Somewhere around mile 19, I reach the main road that I ran up earlier and can see a string of marchers laboring up the gradient. An Army helicopter is circling overhead and everyone is rubbernecking to see what is going on. I enter an aid station where cots are lined up in neat rows like something out of M*A*S*H. Medical personnel are tending to blistered feet and checking for heat illnesses.
I use this opportunity to duck into a port-a-potty to take care of some business. A few seconds later, I hear the thwuck, thwuck, thwuck of chopper blades getting louder and louder. My plastic enclosure starts to pitch back and forth and rocks are pelting the sides. It seems that the eagle has landed and I’m wondering if my head is going to be severed by the tail rotor when I exit. (We don’t call this Greg’s Running Adventures for nothing.) Well, needless to say, I’m scared sh*tless now so that didn’t really work. Oh well, it’s only 7 more miles to the finish.
When I leave the latrine, the chopper is sitting in the middle of the road and everyone is gawking and taking pictures. I feel sorry for the poor soul who is being air lifted to the hospital, but am glad that our troops are so well cared for during this challenging event.
I get on my way as quickly as possible and continue my downhill descent. Many are still going up and they shout words of encouragement and offer high fives. This gets my adrenaline going and I push my pace again, but know the worst is yet to come —the dreaded “sand pit”. I blast through a water spray mister that they have set up to help cool people and I finally reach the bottom.
The muscles in my neck and shoulder blades have tensed up like a rock and I'm in quite a bit of pain. If something hurts when you are running a marathon, just wait 15 minutes and some other part of your body will hurt worse. By then you will have forgotten the first ache. Besides, this is nothing compared to the agony our POWs suffered 70 years ago.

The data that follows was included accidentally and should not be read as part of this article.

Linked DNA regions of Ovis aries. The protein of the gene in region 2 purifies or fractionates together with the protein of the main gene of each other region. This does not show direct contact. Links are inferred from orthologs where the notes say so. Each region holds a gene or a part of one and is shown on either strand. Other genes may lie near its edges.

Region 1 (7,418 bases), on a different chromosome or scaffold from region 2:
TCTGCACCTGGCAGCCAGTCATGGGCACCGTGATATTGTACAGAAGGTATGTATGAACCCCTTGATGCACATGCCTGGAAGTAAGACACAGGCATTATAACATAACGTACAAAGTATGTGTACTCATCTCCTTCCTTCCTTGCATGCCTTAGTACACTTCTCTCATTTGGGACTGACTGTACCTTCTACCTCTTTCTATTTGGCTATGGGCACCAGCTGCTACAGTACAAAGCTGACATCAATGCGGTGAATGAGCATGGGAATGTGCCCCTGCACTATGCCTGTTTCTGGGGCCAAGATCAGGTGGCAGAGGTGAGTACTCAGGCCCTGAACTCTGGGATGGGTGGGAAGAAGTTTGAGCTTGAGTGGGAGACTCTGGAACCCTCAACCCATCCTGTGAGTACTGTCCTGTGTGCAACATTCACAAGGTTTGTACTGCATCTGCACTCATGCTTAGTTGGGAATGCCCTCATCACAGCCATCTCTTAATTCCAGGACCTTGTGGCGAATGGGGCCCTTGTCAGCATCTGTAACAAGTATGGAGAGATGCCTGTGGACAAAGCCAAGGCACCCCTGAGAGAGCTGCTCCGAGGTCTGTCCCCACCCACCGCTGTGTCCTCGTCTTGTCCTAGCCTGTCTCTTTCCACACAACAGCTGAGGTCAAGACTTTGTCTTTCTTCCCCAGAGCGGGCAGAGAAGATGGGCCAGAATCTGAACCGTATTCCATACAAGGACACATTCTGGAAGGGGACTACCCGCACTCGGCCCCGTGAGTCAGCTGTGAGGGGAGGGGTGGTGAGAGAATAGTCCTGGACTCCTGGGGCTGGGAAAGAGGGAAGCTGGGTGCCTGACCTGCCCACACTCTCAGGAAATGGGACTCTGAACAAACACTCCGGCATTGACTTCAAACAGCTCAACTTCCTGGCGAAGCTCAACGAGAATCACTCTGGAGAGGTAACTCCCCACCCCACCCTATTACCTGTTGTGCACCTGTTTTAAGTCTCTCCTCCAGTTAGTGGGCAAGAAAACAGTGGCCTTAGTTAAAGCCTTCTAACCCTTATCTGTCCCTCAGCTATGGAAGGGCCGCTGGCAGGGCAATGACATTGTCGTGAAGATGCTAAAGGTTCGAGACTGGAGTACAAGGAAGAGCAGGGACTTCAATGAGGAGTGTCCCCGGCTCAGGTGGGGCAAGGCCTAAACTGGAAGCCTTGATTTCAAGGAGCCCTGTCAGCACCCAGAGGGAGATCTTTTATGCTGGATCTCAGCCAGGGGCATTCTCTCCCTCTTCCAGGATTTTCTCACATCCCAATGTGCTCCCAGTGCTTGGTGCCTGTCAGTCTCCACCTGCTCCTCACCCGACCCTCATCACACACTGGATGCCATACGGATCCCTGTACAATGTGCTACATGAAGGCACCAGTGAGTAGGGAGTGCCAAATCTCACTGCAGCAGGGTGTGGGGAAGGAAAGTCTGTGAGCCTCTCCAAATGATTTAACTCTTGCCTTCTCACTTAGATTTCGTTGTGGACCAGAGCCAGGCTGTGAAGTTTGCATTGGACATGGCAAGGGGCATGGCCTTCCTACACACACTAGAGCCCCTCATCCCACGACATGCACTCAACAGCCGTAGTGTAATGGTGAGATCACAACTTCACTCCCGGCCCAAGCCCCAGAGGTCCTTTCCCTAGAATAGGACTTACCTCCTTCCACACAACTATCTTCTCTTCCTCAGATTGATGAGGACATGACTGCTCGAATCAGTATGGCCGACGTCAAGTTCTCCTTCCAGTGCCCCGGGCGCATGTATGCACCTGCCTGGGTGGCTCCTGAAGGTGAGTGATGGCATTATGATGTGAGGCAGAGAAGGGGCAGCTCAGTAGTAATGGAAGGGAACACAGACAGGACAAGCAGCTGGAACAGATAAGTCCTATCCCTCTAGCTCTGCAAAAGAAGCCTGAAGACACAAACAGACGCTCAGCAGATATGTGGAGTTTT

I continue on and merge onto a road with walkers who are completing the shorter route. I hit the sand trap, a dry drainage lined with smooth boulders. I alternate between a walk and slow jog and am able to pass more people. Some are sitting on the side of the trail trying to cool off while stretching cramped muscles. Despite the heat, I keep pushing and eventually reach hard packed terrain again.
I can see the base ahead and reach another aid station. I’m so close that I decide to skip this one and push to the end. I pass the 25 mile marker and reach a rock wall, the boundary of base housing. All I can think about is finding the first patch of shade and lying on my back to relieve my tight muscles. I finally get to the 26 mile point with only .2 to go and my time is under 4:30.
When I cross the line, I want to lie down, but how can I pass up the opportunity to thank those WWII veterans who endured and survived this horrific march? I’m honored to shake their hands and am grateful for the contributions of our greatest generation.
This was a most remarkable event and I’m also grateful for the sacrifices made by all our troops, vets, wounded warriors, and family members, many who participated today. The human spirit is truly remarkable and I’ve witnessed it first hand. I hope to return in the future for another Death March.
See you on the trail.